A New York museum is collecting meaningful artifacts, aiming to ensure that the nearly 3,000 people who died in the terrorist attacks on Sept. 11, 2001 won’t be forgotten. Among those remembered is Chicago trader Andrea Haberman, who was 25 and on a business trip in New York City that day, the Associated Press reports.

A bright one

Latest book lets novelist Colson Whitehead ‘have a bit more fun’

The 36th Printers Row Lit Fest, which is scheduled to kick off Saturday, will include novelist Colson Whitehead’s first public appearance since the start of the COVID-19 pandemic.

Whitehead, who has written 10 novels including the Pulitzer Prize-winning works “The Underground Railroad” and “The Nickel Boys,” is co-headlining this year’s event with award-winning journalist and novelist Dawn Turner. (Other panelists and speakers include Sun-Times editorial board member Lee Bey.)

“I’m excited,” said Whitehead. “I’m excited for the new book, and being in Chicago. I love Chicago for a lot of events, but I haven’t been in the last couple years, so I think it’s a great place to return to doing events.”

Chris Close
Pulitzer Prize-winning novelist Colson Whitehead says Chicago is “a great place to return to doing events” amid COVID-19.

Whitehead’s latest creation, “Harlem Shuffle” (Penguin Random House, $28.95), comes out Sept. 14. It’s set in 1960s New York, where a furniture salesman named Ray Carney, who is descendant of a thief, is involved in a crime saga.

As for the lit fest, all programs are hosted in tents and indoor venues; masks are required and guests over the age of 12 will be required to show proof of vaccination or a negative COVID test result from the previous 48 hours, along with a valid photo ID.

The festival encourages guests to adhere to CDC-mandated social distancing or to wear masks whenever that is not possible.

Read more from Evan F. Moore’s conversation with Whitehead here.

From the press box

Will the Bears take down the Rams in their season opener on Sunday night? Our reporters make their Week 1 predictions.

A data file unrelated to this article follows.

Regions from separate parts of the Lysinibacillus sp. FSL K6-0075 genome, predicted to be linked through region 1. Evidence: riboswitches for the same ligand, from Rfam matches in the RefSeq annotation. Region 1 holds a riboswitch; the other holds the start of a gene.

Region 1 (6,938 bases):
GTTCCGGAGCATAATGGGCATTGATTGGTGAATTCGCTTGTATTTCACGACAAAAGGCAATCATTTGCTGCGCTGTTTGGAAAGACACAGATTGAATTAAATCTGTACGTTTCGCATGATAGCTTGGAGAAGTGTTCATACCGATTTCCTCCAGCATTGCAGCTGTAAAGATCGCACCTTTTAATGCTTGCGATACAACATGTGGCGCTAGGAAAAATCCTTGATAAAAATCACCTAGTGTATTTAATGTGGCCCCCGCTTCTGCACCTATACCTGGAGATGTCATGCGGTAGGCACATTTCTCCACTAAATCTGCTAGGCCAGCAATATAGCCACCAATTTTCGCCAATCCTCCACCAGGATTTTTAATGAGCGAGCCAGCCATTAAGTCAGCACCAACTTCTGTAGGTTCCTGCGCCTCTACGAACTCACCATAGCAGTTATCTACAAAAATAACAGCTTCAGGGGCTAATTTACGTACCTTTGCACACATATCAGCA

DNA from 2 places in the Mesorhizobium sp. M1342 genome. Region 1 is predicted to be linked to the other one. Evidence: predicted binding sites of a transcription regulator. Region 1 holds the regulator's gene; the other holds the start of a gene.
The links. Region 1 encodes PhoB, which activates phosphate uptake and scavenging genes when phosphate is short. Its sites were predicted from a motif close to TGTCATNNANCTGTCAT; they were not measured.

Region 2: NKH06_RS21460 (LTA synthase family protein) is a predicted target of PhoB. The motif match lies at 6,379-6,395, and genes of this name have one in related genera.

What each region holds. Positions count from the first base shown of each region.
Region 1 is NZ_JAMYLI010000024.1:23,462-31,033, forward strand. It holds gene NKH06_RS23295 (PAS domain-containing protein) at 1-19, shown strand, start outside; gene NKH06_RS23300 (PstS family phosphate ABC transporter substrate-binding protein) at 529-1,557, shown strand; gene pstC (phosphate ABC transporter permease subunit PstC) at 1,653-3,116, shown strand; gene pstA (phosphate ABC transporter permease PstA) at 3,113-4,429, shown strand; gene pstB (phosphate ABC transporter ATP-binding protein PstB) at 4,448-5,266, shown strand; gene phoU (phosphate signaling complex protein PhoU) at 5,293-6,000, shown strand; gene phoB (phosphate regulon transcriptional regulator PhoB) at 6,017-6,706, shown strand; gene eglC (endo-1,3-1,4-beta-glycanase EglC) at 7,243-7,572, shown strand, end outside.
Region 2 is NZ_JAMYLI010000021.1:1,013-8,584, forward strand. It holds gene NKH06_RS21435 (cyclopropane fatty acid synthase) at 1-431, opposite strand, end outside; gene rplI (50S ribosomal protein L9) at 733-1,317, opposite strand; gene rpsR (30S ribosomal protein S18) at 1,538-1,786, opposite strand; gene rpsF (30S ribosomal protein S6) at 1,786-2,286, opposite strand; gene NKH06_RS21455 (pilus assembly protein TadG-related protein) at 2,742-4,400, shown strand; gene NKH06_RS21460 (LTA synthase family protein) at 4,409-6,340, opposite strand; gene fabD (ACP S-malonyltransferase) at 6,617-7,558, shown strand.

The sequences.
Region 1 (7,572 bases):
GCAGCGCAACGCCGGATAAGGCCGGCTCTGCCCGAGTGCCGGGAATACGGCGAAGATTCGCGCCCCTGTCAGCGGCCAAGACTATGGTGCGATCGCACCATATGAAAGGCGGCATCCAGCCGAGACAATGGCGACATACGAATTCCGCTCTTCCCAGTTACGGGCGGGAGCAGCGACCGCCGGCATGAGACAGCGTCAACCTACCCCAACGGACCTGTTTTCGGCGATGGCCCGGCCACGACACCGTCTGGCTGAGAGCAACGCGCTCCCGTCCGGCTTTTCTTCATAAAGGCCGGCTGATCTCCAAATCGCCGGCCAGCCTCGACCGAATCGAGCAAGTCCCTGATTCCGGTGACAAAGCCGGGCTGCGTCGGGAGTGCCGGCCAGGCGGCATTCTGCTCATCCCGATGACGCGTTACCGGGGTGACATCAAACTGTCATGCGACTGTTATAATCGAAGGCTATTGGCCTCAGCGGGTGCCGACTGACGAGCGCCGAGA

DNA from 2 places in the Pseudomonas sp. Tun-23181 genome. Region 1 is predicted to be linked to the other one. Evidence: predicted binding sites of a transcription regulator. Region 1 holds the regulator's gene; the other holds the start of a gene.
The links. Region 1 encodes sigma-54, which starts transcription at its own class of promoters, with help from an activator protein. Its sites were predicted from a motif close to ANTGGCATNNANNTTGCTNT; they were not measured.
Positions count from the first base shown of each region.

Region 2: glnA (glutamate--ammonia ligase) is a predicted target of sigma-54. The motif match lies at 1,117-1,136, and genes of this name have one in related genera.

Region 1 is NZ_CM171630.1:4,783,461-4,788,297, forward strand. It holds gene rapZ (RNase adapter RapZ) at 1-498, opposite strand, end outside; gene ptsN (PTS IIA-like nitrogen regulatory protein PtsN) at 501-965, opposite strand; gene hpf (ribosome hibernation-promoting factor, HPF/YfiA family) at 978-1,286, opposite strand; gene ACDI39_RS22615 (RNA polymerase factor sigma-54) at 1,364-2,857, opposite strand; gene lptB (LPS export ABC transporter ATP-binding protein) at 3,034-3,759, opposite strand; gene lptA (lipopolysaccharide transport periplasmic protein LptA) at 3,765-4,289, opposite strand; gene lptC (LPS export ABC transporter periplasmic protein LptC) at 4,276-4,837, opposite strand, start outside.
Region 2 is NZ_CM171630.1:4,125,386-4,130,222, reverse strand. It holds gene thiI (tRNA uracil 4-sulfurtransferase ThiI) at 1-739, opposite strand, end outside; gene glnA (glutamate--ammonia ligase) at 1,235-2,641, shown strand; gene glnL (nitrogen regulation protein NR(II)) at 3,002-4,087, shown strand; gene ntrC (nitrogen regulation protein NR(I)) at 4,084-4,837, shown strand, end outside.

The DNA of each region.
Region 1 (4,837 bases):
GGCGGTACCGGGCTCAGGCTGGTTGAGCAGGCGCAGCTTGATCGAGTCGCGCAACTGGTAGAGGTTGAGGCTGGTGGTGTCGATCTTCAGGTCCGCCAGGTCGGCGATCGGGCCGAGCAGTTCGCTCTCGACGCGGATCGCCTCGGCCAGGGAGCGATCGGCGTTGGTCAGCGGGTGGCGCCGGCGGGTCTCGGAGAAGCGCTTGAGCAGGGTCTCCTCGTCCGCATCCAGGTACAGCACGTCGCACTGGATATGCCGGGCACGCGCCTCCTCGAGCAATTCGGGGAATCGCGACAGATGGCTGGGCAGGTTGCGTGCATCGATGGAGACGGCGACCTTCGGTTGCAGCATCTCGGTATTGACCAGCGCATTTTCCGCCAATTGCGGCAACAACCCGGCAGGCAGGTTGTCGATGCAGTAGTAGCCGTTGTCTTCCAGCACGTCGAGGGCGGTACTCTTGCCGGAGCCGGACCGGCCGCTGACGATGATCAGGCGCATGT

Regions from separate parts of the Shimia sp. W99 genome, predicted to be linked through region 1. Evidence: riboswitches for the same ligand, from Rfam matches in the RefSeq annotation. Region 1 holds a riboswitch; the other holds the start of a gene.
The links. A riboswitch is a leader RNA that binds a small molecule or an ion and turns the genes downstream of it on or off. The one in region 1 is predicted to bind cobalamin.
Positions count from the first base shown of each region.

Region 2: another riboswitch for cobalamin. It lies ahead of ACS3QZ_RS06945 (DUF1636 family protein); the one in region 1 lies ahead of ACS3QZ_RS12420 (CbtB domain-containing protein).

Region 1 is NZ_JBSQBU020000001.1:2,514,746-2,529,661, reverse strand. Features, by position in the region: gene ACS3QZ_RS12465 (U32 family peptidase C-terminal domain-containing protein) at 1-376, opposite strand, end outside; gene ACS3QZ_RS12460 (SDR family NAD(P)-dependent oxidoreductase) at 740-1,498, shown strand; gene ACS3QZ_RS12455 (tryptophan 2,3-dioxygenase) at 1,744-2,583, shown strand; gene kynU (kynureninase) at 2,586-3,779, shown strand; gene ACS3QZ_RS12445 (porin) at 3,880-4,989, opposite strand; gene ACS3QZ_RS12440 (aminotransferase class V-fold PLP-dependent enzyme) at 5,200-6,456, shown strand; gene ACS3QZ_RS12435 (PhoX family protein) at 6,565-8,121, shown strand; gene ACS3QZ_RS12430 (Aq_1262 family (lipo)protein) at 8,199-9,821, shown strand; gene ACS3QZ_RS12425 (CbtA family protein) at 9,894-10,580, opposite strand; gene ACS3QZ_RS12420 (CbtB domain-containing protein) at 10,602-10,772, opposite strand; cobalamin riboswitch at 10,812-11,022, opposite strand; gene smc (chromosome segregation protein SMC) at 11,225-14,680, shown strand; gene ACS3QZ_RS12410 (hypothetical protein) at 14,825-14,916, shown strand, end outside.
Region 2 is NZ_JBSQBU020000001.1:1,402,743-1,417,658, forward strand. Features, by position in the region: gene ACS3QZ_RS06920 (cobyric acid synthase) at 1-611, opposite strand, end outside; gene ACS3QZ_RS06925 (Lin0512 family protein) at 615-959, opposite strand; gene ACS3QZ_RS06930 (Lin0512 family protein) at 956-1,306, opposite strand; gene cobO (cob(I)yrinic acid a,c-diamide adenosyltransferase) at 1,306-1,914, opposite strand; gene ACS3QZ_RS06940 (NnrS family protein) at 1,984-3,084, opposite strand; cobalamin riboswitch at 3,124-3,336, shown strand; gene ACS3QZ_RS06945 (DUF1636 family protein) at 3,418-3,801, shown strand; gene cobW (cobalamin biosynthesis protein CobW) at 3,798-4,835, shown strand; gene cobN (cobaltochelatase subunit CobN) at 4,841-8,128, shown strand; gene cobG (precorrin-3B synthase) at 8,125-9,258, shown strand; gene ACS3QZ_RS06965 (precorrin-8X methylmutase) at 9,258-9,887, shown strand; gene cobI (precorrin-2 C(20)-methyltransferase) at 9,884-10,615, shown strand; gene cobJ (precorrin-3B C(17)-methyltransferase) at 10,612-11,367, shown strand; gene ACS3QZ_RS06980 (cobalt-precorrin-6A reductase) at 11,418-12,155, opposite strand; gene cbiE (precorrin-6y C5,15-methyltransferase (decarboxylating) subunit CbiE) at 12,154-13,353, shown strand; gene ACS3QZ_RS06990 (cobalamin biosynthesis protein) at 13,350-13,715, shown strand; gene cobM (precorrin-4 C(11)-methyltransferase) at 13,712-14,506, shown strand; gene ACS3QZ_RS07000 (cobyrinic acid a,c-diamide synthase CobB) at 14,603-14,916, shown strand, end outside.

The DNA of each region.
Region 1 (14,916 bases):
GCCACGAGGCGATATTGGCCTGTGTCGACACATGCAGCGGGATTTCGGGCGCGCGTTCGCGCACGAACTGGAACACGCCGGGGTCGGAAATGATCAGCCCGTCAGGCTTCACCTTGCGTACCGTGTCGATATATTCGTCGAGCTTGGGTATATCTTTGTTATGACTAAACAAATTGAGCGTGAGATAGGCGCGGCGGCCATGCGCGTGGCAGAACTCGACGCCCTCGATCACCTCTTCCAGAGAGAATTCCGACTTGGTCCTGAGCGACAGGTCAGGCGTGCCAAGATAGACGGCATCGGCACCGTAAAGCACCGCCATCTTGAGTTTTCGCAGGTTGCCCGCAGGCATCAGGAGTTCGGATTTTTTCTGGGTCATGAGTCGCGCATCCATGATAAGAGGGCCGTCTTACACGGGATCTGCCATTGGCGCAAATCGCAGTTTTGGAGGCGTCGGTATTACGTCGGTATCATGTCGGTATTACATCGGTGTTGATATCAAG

Only three players have had more jerseys sold since Aug. 1 than rookie passer Justin Fields: The Bills’ Josh Allen, the Patriots’ Mac Jones and the Buccaneers’ Tom Brady.
White Sox lefty Carlos Rodon is expected to return to the starting rotation tomorrow when the team opens a three-game series against the Red Sox.
Mike Clark breaks down the weekend’s best high school football games, including Loyola-St. Rita and Batavia-Wheaton North.

Your daily question ☕

How did Sept. 11, 2001 change your life?

Email us (please include your first name and where you live) and we might include your answer in the next Afternoon Edition.

Yesterday, we asked you: What’s some of the best advice you’ve ever received? Here’s what some of you said…

“Look out for #1 and don’t step in #2.” — Greg LaVeau

“Two actually: When you know better, do better. Release the idea that things could’ve been any other way.” — Peg Dusza

“The best advice I’ve ever received was from my late Grandfather: ‘Follow your dreams and you will find happiness.’” — Erika Hoffmann

“When I became a mom for the first time, my mother gave me advice I’m still using 24 years later: ‘Talk to your kid, listen to what she says, and don’t be afraid to admit you are not perfect.’” — Oneda Cushman

“‘Keep your friendships in good repair.’ My grandpa used to say it and he was right.” — Michael R Butz

“You can learn something from everyone, so long as you listen.” — George Curran